VGX 2013: The Show That Can’t Be Unseen
Like most gamers, I found myself looking forward to VGX 2013. We’d been promised a new “gamer first” format that would trim away the commercialism of the event. The new format was live streamed only and over a three-hour period we were guaranteed world premiere videos and even new game announcements. What resulted was one of the largest on-air clusterfucks I’ve ever had the distaste of viewing.
Geoff Keighley is one of the best hype men in the industry. His Twitter account rang with teaser after glorious teaser all week leading up to the live event. New footage of hotly anticipated titles like Titanfall, Destiny, and The Witcher 3 were confirmed in the week prior to the show. The Titanfall footage was accompanied by the opening of the Hammond Robotics Twitter account. News even broke that VGX would host their first ever indie world premiere trailer and game announcement. All that combined with the last-minute addition of Joel McHale had me intrigued enough to invest three hours of my Saturday into the live stream.
What ensued was world-wide consumption of a three-hour disappointment sandwich. For every positive there were two, maybe even three negatives. The new format was intended to focus on the core gamer, but the fragmented execution and on-set confusion left me wondering who this show was designed for. It certainly wasn’t for me. Several times throughout the show Keighley and McHale flaunted the fact that VGX was trending on Twitter. If they’d bothered to read the tweets, they probably wouldn’t have brought it up. At one point McHale even referred to VGX as a several hour-long commercial.
The footage that was ultimately shown for Titanfall and Destiny severely underwhelmed. Ubisoft rained on the show’s parade by releasing the “exclusive” footage of Tom Clancy’s The Division prior to the show. And that wasn’t the only spoiled news of the show. IGN printed an article nearly two weeks ago that implicated Telltale was working on a project in the “A Song of Ice and Fire” universe, probably titled Game of Thrones. Their claim came to fruition yesterday evening when a teaser trailer was revealed by Telltale. Regardless of the spoiler, the Game of Thrones announcement was one of the better parts of the show.
South Park’s Trey Parker and Matt Stone provided some much-needed humor. The duo’s introduction of the new South Park: The Stick of Truth footage was spot-on. The footage itself left me even more interested in the troubled game. The segment was one of my few moments of joy within the multi-hour train wreck.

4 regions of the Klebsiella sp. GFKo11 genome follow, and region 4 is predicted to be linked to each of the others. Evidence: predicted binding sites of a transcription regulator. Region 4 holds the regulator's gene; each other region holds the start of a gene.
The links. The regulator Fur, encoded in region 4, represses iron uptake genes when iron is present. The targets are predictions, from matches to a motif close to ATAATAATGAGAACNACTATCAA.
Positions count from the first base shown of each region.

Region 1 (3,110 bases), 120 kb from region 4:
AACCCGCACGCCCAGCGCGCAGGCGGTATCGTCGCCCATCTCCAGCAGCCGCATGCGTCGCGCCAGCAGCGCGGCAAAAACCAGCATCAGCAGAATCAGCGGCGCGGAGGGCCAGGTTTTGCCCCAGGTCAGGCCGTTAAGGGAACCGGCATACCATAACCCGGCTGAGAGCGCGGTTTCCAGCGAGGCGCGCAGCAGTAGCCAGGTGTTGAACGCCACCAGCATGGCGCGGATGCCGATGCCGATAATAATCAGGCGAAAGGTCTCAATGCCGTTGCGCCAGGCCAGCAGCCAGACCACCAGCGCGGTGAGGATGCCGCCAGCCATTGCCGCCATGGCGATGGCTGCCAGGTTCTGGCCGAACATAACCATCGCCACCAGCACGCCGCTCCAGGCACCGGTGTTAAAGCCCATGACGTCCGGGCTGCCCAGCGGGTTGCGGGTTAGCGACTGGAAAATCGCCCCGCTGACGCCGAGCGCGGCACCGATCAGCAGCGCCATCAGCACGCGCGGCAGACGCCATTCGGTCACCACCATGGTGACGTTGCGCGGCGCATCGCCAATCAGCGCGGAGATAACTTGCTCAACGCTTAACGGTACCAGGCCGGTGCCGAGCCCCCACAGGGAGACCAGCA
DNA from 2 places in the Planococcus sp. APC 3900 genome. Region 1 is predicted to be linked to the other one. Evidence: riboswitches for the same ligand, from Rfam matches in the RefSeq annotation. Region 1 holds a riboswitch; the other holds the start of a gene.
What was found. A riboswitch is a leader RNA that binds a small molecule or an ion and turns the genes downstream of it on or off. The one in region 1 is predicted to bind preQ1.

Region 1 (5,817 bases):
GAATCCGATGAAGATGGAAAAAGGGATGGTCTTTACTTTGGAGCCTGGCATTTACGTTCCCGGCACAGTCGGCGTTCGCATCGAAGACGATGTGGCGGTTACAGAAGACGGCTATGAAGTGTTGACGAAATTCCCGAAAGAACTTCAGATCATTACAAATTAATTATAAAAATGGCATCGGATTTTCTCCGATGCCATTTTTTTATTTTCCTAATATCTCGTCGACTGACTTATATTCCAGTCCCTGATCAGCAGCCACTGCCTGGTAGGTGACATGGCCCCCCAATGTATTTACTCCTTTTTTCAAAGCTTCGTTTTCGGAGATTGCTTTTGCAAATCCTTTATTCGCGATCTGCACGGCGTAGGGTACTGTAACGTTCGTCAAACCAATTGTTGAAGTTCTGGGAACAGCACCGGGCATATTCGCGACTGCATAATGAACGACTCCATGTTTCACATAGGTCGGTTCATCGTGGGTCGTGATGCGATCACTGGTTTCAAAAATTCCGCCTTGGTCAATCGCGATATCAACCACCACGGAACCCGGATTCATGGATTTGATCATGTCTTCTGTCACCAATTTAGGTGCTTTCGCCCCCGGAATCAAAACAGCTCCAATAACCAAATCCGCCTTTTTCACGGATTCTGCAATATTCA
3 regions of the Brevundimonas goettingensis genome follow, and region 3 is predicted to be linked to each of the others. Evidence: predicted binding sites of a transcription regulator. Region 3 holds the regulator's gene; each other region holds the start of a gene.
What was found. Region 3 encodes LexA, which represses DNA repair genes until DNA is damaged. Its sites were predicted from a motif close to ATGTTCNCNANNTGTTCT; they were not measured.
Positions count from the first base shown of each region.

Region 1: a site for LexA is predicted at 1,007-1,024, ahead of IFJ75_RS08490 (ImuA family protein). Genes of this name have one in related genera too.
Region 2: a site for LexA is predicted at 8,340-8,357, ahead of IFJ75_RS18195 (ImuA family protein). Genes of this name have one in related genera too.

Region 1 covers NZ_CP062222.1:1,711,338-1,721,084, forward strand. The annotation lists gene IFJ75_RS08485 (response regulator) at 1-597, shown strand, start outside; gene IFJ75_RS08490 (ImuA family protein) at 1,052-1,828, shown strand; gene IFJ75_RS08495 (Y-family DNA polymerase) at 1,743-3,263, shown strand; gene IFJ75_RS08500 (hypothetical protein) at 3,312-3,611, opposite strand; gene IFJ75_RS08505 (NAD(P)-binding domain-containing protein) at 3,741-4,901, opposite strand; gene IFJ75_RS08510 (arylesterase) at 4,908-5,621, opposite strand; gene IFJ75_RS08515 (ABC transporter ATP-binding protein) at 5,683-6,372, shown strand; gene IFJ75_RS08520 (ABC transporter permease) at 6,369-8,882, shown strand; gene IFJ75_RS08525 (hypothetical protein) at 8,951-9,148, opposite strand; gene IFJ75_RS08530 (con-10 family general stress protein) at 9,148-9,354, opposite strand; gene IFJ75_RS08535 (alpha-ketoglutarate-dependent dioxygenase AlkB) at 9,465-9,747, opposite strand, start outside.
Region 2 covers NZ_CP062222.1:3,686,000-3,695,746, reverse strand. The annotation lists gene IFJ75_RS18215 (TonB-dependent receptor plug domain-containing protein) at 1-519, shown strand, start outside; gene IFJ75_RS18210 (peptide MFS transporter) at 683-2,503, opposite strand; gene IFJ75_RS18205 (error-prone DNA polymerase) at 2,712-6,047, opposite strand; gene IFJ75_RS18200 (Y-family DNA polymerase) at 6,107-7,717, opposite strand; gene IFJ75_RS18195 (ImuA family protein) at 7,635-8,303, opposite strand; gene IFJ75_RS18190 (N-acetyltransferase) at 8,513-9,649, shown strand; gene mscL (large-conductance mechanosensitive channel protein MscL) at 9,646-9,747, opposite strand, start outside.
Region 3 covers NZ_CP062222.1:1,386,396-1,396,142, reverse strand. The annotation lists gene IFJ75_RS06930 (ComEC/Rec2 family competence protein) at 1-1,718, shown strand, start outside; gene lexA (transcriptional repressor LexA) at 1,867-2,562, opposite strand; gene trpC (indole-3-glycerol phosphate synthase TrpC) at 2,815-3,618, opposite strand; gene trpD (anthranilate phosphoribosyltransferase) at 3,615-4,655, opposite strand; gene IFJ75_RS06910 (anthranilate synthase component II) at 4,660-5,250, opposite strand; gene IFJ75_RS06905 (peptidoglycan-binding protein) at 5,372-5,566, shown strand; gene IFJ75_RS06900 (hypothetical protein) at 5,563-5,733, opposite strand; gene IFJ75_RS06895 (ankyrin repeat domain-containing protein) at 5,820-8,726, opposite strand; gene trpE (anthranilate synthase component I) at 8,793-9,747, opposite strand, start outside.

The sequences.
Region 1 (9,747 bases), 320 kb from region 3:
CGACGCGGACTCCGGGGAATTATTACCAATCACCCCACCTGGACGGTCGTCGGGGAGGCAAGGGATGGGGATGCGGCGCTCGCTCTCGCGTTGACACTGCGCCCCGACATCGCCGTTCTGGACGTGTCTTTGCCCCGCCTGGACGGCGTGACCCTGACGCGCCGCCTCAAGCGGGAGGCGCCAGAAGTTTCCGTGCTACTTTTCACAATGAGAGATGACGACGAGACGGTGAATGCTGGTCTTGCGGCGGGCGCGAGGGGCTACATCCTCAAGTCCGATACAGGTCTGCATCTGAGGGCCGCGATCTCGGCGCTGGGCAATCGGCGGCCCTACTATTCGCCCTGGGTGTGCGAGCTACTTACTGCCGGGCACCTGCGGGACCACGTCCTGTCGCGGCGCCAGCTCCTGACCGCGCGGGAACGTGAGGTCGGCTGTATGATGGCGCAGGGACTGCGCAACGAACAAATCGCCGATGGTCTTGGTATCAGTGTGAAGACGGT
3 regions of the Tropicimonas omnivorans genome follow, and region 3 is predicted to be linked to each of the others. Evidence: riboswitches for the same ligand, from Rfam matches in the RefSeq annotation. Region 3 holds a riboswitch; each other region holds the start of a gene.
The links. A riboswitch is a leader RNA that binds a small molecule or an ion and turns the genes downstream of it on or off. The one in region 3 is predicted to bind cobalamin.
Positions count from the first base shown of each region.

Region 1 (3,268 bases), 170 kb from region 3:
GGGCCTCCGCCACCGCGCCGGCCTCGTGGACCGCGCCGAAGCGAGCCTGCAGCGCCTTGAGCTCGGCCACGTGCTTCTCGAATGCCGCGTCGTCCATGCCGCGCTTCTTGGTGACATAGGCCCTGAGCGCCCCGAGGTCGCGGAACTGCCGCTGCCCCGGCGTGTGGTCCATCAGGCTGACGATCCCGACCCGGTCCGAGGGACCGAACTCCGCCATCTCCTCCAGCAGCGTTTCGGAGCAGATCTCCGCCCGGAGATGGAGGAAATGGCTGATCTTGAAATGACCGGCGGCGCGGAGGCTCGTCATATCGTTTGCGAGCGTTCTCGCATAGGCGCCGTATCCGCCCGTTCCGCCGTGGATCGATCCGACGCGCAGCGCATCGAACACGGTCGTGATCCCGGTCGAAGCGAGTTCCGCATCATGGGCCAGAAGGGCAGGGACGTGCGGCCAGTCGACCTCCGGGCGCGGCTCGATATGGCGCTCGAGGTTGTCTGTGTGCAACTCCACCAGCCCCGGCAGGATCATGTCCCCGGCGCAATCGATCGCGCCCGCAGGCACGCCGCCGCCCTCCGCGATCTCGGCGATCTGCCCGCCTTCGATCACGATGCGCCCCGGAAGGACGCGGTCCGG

Reggie Fils-Aime of Nintendo made his first ever VGA appearance. With him came new footage of the Retro Studio’s developed Donkey Kong Country: Tropical Freeze. The Nintendo of America executive put on his best PR happy face and tried to convince everyone that the Wii U was selling well. But Keighley wasn’t having any of it. Fils-Aime was the singular guest that the GTTV host felt the need to question and even marginally criticize. I wasn’t impressed with the footage shown, and neither host gave it a particularly warm reception either.
Tim Schafer and Double Fine’s inclusion was also a breath of fresh air. The Broken Age vidoc featuring Elijah Wood recording voice-over audio was actually pretty great. The teased indie game reveal ended up being the highlight of the show for me. Hello Games upcoming title No Man’s Sky boasts a galaxy of procedurally generated content begging to be explored. The seamless transition from underwater, to land, to outer space was truly impressive.
Ultimately what tanked the show was its shoddy production value and lackluster execution. I’ve never found myself begging for a commercial VGA format in my life, but yesterday’s failure proved to me that it’s the lesser of two evils. It was apparent that publishers weren’t sold on VGX. I’d say the Thief story trailer was probably the largest actual preview of the show, and that came by way of struggling publisher Square Enix. The fact that Joel McHale continually broadcasted his distaste for hosting the event didn’t help either. Several times throughout the show he shook up the interview formats, which was nice to see. When McHale spoke up it noticeably threw the devs for a loop, but his overall demeanor hurt the production. GTTV host Geoff Keighley was visibly shaken as well. Production miscues, constant misreading of teleprompters, and the general sense that neither of the hosts wanted to “be there” resulted in one of the worst VGA’s ever. The fact the show was called VGX this year left me wondering if they wanted to disassociate with it even before it aired. I’m not even going to talk about the GTA V musical performances.
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